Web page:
Yet if injury/death is the criteria for banning a given tool, then cars should be at the very top of the list – and many rungs higher than firearms. The average person is far more likely to be injured or killed by a car (or a table saw, probably) than by a gun. In fact, “gun violence” continues to decrease as the number of guns in circulation continues to increase – while the opposite is true of cars.

None of this is new information.

idiot moms gun control

Neither is the agenda-driven hypocrisy of the Clovers pushing for gun control – who are typically in way over their heads as far as their own abilities (and judgment) when behind the wheel of a car.

These are not principled people looking for solutions – such as expecting individual people to behave responsibly, hold them accountable when they don’t – and leave everyone else the hell alone.

They are demagogues who bank on fear – and the thoughtlessness of the boobs they manipulate. The soccer mom who blows through a red light she didn’t see because she was babbling away on her cell phone does not consider her SmooVee a dangerous implement – nor herself as someone in need of being “controlled.” But she’ll freak out if she spots a peaceful citizen who hasn’t done anything to anyone open carrying, call 911 hysterically – and write even more hysterical letters-to-the-editor demanding something be done.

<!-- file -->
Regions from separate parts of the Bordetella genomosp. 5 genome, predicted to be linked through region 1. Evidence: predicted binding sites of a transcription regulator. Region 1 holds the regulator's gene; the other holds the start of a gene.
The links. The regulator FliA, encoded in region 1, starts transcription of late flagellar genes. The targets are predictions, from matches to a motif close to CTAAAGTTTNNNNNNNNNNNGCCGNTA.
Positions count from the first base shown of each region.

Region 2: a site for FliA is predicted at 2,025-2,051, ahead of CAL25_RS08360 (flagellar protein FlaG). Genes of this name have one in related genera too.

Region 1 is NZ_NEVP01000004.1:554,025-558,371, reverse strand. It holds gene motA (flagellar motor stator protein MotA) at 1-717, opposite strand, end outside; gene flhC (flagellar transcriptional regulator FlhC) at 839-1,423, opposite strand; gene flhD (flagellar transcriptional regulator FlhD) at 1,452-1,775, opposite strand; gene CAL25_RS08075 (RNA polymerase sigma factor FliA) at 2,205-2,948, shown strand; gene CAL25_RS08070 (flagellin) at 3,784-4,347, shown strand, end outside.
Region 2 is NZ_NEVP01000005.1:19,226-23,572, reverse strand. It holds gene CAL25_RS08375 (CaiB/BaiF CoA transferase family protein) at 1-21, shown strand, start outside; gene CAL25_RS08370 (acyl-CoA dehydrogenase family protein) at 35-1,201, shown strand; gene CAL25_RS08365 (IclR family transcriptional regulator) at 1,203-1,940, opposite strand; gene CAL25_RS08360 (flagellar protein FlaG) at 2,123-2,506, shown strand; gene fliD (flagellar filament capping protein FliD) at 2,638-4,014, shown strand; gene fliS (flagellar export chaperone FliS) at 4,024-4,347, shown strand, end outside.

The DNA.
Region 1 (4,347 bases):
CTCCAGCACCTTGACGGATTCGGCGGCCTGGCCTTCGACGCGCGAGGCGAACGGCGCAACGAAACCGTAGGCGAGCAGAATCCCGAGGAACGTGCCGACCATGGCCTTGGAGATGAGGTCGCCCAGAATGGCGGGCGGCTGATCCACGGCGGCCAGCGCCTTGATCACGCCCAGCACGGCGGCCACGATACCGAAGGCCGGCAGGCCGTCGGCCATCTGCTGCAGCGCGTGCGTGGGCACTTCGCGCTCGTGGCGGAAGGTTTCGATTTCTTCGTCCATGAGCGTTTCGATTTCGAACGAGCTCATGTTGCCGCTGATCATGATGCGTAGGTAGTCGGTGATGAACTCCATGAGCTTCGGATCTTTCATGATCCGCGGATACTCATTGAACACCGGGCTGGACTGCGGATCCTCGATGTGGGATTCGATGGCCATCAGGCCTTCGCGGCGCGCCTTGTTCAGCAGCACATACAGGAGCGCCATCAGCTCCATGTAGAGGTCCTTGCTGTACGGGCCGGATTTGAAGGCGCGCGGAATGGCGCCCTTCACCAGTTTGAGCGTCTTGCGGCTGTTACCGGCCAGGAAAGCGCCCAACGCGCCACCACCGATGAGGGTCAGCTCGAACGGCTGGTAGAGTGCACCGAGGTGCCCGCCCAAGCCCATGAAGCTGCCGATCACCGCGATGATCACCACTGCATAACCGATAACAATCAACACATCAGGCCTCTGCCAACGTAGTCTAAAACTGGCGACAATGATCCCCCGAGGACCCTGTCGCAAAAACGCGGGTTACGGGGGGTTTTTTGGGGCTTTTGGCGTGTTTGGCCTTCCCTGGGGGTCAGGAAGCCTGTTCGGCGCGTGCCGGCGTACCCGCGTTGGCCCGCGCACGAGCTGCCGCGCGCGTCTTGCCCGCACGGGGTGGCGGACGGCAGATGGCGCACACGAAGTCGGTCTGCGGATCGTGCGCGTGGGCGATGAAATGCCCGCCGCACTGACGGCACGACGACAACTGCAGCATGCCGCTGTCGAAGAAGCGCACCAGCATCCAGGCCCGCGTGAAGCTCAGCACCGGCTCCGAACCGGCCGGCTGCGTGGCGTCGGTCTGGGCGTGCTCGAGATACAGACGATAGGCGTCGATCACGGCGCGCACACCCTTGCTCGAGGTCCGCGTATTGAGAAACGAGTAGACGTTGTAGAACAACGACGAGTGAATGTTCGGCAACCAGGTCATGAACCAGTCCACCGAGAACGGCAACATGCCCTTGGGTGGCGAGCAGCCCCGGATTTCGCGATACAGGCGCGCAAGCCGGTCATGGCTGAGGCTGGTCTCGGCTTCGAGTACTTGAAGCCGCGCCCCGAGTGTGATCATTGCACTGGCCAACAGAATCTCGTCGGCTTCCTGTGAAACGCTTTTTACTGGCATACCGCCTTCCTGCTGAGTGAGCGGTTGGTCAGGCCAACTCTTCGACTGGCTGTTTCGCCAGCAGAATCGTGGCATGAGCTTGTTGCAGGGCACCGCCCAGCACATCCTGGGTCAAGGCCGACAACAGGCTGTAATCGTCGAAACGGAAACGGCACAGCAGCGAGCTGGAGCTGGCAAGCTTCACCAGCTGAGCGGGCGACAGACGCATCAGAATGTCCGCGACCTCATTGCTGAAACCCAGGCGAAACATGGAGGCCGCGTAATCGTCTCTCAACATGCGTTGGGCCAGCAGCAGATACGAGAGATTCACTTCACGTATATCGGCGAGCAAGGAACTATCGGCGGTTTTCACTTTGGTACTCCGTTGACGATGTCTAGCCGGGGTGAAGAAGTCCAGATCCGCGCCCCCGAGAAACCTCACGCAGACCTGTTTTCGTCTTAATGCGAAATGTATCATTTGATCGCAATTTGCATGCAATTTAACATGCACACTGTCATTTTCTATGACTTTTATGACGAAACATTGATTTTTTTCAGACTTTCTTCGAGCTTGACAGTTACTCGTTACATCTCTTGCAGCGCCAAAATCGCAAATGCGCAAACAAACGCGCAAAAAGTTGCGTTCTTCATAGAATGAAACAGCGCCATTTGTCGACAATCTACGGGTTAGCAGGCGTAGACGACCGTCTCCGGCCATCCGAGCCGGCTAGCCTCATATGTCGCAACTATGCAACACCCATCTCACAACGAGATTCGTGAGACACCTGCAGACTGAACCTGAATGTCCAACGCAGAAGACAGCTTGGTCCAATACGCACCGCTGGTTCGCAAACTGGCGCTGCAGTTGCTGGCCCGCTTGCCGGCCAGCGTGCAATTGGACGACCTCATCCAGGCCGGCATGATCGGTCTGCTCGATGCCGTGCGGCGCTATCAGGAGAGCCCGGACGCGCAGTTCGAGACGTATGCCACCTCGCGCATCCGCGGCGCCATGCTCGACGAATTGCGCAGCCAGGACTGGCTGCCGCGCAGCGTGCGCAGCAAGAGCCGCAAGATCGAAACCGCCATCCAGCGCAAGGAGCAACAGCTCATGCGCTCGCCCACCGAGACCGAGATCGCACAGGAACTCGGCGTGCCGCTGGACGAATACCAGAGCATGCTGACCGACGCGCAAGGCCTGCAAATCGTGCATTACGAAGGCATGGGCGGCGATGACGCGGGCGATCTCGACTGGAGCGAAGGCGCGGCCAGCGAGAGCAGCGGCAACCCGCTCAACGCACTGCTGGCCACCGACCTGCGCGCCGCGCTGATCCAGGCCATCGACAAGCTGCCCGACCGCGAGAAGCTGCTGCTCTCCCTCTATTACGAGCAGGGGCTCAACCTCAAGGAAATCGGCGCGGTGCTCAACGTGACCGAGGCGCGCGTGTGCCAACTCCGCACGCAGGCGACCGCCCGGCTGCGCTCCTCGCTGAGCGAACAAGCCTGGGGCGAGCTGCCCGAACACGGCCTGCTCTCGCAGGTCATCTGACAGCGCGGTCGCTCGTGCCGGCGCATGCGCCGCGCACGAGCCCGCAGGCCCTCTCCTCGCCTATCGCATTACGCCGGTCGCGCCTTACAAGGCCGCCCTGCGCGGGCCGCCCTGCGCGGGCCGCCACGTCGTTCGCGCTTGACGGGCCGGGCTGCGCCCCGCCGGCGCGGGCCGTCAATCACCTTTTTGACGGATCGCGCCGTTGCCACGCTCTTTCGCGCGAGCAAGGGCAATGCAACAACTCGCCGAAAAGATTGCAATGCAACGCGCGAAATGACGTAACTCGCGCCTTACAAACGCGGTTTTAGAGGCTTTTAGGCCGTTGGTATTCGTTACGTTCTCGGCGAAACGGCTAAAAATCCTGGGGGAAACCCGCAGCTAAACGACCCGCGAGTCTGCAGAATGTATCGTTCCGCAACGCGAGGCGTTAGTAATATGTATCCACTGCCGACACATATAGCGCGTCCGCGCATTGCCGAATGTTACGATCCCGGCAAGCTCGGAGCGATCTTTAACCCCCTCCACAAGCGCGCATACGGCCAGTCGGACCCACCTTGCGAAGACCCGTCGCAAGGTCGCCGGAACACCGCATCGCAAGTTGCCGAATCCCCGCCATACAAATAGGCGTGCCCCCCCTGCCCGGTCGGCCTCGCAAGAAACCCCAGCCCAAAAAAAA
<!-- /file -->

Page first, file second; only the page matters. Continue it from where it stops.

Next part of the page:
clover king

To someone else, of course.

To someone she doesn’t like.

Based on her feelings.

Not the actions of her intended victim.

This is characteristic of Clovers. A toxic emulsion of subjectivism, arbitrariness, group-guilting and control freakery percolated in seventh-grade emotionalism – distilled with 190 proof hysteria.

Obama duck

There is no reasoning with such people.

You’d have better luck trying to out-quack a duck.

Throw it in the Woods?

 Original HERE.

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Dash Cams In Russia

russia dash cam

In Soviet Russia car drive you

…And crazy ass sh!t happens on the roads

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To ABS or Not To ABS?

The correct answer is NO!  Why can’t people stop trying to boss everyone else around.  But then the lil’ hitlers wouldn’t have anything to do.  I might have to buy another motorcycle before they mandate ABS for all of them.